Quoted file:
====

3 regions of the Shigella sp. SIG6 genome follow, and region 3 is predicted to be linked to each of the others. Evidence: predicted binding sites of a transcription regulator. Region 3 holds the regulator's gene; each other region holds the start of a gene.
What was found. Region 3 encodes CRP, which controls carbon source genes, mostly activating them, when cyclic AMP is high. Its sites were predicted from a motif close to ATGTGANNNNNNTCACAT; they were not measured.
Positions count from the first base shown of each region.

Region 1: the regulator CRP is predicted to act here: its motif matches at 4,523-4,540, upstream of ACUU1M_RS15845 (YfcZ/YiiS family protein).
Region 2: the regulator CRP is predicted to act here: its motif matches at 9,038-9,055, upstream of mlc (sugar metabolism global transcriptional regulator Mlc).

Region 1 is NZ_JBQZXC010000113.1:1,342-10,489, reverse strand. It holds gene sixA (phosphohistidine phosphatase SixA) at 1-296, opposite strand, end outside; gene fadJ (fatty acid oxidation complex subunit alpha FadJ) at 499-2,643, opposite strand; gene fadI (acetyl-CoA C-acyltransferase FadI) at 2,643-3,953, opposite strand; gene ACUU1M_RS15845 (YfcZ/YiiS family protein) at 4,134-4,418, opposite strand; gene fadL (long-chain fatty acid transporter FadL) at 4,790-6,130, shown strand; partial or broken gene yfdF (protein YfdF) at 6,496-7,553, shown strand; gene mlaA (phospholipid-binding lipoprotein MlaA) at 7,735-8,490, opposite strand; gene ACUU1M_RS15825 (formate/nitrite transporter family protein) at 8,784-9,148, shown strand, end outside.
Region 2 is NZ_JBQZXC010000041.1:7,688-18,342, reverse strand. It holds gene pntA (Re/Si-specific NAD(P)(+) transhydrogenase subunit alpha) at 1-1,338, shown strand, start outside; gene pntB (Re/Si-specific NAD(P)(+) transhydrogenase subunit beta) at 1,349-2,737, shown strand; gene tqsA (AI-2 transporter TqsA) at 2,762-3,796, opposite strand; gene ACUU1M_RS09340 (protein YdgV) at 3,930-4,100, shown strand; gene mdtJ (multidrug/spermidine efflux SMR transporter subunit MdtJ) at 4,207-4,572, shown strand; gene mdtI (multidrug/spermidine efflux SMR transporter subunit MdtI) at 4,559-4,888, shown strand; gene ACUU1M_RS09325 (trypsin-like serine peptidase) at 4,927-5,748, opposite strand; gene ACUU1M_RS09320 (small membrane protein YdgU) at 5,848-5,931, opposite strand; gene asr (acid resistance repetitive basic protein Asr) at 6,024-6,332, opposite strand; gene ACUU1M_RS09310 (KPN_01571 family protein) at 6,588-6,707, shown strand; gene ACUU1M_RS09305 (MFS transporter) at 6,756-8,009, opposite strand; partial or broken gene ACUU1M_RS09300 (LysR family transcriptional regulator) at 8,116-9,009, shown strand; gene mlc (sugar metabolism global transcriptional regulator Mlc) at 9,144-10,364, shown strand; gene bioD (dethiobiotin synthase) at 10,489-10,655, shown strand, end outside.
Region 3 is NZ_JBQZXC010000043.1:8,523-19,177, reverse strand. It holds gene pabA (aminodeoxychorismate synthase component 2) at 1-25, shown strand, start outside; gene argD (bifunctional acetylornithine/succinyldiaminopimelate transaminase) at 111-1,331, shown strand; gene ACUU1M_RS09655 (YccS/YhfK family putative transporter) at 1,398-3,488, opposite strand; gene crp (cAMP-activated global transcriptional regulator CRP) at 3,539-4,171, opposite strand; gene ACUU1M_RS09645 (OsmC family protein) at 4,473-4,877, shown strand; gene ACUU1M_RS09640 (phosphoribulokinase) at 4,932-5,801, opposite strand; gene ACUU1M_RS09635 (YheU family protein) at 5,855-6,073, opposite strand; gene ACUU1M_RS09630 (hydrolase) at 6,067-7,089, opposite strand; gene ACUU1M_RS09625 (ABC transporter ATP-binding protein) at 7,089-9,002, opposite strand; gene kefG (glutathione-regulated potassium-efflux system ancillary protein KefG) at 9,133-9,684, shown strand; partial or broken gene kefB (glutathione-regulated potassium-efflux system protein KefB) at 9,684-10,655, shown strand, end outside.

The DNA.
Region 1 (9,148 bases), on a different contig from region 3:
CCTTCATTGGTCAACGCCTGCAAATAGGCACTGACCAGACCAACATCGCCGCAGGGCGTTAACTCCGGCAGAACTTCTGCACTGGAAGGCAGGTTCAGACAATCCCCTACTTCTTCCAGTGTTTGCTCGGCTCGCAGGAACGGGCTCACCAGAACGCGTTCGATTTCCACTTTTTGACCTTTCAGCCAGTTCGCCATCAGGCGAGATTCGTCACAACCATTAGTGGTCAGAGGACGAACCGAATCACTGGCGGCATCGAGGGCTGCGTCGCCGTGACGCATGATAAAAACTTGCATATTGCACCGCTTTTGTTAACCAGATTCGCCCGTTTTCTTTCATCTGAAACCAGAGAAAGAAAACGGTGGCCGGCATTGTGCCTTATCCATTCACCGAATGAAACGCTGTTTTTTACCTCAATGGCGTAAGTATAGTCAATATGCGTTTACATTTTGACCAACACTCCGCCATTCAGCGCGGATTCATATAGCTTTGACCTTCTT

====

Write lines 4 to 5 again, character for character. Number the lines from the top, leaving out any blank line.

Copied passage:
Region 1: the regulator CRP is predicted to act here: its motif matches at 4,523-4,540, upstream of ACUU1M_RS15845 (YfcZ/YiiS family protein).
Region 2: the regulator CRP is predicted to act here: its motif matches at 9,038-9,055, upstream of mlc (sugar metabolism global transcriptional regulator Mlc).